The speaker measures 220x500x345mm and weighs 11kg apiece. Its lower cabinet is finished in satin lacquered dark brown paint, with plastic front baffle moulding and a small rear-mounted reflex port. There’s a single front-mounted power switch on the speaker, and the rear panel features a single RCA unbalanced phono input and figure-of-8 IEC power socket. The general build quality of the SA-S1 is extremely good, much better than any other ‘midi system speaker’ I’ve ever seen, if not quite up to the standards of high end hi-fi designs.

To get the best from the Sony SA-S1, you’ll need two things; first is a good preamplifier, and second is a decent pair of speaker stands. For my own listening purposes I used an MF Audio Passive Preamplifier fed by a Chord Hugo TT2 DAC, and a pair of Atacama SE16 stands which in my room took the tweeters up to almost ear height. I found these active speakers work best a good way into the room, which is a little counterintuitive given they’re supposed to be midi-system speakers that would often be rammed against a rear wall. If you do the latter, you’re likely to get a pretty sassy presentation that many may like, but I found just a little too intense. Sony doesn’t quote a frequency response but there was a lot of bass energy around 100Hz, way more than you’d expect from most speakers of this size. Moved 60cm or more into the room, the speakers seemed to breathe better and even the electrostatic treble unit seemed to be more effective.

Properly placed, you get a fascinating sound – one that’s quite different to most other speakers around. In short, it’s smooth but punchy, sophisticated but gutsy and delicate but expansive. There are two standout aspects – namely its beautifully etched and open treble and a bass response that’s far more seismic than you’d expect. Overall, the Sony SA-S1 has a relentless energy that pushes music out at you, yet oddly it doesn’t sound harsh. What it does do it remind you how lifeless and limp many conventional stand mounters can sound. This is partly due to the active design, but this effect is further augmented by the motional feedback system that simply keeps pushing hard. The effect is a barrel-chested performance that keeps thumping music out at you, yet it’s no barbarian.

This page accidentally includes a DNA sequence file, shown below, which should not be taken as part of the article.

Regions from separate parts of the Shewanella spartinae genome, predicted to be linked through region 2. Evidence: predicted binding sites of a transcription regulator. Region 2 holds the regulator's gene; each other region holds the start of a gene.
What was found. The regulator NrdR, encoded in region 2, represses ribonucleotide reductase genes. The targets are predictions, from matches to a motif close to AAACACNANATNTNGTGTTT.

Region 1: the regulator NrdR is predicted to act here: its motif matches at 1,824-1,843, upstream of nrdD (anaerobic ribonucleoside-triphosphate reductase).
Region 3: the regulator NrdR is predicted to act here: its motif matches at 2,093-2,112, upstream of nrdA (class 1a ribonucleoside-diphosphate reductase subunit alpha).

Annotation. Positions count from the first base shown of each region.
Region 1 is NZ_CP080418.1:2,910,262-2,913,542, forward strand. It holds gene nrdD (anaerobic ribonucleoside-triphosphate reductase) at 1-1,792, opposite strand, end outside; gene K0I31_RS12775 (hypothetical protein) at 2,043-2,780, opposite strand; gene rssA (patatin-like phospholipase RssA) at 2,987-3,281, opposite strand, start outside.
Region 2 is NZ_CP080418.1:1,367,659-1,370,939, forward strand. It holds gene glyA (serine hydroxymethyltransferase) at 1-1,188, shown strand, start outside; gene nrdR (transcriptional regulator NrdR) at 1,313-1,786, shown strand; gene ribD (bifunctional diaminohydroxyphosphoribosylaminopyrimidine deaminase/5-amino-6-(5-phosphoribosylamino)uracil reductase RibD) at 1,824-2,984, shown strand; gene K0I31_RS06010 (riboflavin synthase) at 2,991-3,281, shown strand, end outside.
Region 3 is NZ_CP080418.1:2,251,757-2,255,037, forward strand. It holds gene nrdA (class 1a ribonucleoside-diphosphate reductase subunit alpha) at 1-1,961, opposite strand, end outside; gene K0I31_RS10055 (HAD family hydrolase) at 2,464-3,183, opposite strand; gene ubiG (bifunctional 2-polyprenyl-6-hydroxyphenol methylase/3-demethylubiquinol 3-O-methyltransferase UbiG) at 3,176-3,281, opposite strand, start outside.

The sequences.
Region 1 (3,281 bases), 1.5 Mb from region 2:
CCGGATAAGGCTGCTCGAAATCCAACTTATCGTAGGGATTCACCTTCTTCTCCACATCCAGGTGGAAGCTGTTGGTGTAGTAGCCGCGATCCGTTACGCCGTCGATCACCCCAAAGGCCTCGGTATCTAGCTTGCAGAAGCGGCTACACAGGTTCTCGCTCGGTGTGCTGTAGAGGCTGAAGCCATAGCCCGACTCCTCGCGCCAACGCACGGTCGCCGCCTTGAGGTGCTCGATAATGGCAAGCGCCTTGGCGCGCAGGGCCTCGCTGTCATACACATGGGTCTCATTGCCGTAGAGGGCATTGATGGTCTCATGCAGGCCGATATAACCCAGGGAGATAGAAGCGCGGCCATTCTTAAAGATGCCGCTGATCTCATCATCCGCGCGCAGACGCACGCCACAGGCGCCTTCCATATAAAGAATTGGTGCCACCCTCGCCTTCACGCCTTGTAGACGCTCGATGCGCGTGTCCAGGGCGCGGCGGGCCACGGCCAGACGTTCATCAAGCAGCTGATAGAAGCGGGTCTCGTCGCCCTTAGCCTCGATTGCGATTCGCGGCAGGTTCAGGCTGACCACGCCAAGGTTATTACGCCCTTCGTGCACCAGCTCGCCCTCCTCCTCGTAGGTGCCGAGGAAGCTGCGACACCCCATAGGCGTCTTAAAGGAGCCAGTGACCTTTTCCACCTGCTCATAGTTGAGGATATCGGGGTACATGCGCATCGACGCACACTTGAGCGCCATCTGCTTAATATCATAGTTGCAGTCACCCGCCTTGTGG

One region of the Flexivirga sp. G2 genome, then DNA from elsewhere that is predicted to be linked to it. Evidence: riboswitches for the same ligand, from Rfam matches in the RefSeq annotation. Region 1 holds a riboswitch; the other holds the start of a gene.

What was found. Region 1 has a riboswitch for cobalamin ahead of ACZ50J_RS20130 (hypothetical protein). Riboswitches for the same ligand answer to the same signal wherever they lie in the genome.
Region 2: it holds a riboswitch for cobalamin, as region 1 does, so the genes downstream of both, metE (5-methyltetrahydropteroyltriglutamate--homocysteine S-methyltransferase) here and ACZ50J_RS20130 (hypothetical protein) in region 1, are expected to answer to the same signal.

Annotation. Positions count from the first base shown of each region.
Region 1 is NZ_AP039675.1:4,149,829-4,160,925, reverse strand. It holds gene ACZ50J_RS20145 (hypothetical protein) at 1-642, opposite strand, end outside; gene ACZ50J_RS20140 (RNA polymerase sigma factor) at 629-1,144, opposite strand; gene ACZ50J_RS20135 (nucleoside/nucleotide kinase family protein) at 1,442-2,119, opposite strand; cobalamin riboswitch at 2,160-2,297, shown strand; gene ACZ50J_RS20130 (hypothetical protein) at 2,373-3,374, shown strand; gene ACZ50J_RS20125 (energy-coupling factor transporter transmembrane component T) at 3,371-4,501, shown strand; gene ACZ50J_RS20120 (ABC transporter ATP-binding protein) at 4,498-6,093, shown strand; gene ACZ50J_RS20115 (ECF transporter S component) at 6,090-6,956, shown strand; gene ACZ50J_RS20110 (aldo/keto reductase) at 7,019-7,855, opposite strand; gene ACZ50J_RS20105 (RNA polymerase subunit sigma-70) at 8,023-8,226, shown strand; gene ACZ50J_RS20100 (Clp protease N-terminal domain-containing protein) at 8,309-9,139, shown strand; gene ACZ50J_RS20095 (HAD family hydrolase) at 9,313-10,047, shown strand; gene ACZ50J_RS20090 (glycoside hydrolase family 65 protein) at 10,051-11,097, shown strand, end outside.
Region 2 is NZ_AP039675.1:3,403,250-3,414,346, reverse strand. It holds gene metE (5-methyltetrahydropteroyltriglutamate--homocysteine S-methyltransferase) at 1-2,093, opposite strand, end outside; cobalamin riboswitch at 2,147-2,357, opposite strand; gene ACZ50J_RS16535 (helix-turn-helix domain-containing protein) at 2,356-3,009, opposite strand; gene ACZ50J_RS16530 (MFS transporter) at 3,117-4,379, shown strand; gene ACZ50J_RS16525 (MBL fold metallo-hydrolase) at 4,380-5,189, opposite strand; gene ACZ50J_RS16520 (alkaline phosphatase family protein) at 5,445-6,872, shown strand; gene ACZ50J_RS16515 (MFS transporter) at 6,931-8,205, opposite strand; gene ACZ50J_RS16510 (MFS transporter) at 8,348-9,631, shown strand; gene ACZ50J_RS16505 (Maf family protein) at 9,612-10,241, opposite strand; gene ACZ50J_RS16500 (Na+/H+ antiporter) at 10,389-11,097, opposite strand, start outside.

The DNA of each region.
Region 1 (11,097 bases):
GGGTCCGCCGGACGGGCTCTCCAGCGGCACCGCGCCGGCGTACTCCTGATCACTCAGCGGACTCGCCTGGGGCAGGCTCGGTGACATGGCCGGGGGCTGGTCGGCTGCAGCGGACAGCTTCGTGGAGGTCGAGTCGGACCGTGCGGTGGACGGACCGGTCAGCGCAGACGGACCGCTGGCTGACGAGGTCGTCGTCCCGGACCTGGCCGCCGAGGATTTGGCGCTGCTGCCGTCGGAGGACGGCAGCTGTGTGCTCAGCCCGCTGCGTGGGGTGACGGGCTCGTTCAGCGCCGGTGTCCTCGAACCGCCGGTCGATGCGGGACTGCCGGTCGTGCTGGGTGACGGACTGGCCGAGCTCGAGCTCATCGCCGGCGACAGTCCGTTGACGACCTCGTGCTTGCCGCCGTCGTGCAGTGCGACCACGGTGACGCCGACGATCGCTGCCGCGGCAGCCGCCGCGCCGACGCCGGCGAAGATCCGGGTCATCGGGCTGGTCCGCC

Let’s take some classic technopop – appropriately enough from Japanese electro pioneers YMO. Ballet showed this speaker’s trademark combination of sophistication and grip better than most tracks I’ve heard. We were very much in ‘velvet glove’ territory here, as the SA-S1 punched out the chunky sequenced bassline with great power and dynamics. Indeed, the force of the bass

It wasn’t just a big blob of bass though; that synth line was tight and taut, and modulated up and down in a tuneful way. At the same time, it didn’t swamp out the rest of the recording, so I heard the lead vocal line very clearly, along with the haunting backing. Then there was the electronic hi-hat sound, which was beautifully delicate and fast – with no sense of harshness, smear or splash. The overall effect was an odd one, in the sense that you normally encounter big and punchy sounding speakers, or smooth and svelte ones, but not both.

Female vocals from Kate Bush were also something special. Cloudbusting was open and expressive, and here I was particularly aware of this speaker’s dynamic presentation. It sounded animated, forceful and expressive, yet that heavy electronic percussion didn’t take over the track. Instead there was a fine sense of rhythm, but still I heard space around Kate’s mesmeric vocals. Again the Sony really singled out the bass and snare drum work for special treatment; it seems to relish the challenge of convey impactful drum strikes, yet there was no sense of this speaker being a crude bruiser that was only good enough to pump out monotonous thrash metal. It may have a large fist, but it’s kept under cover by the aforementioned velvet glove.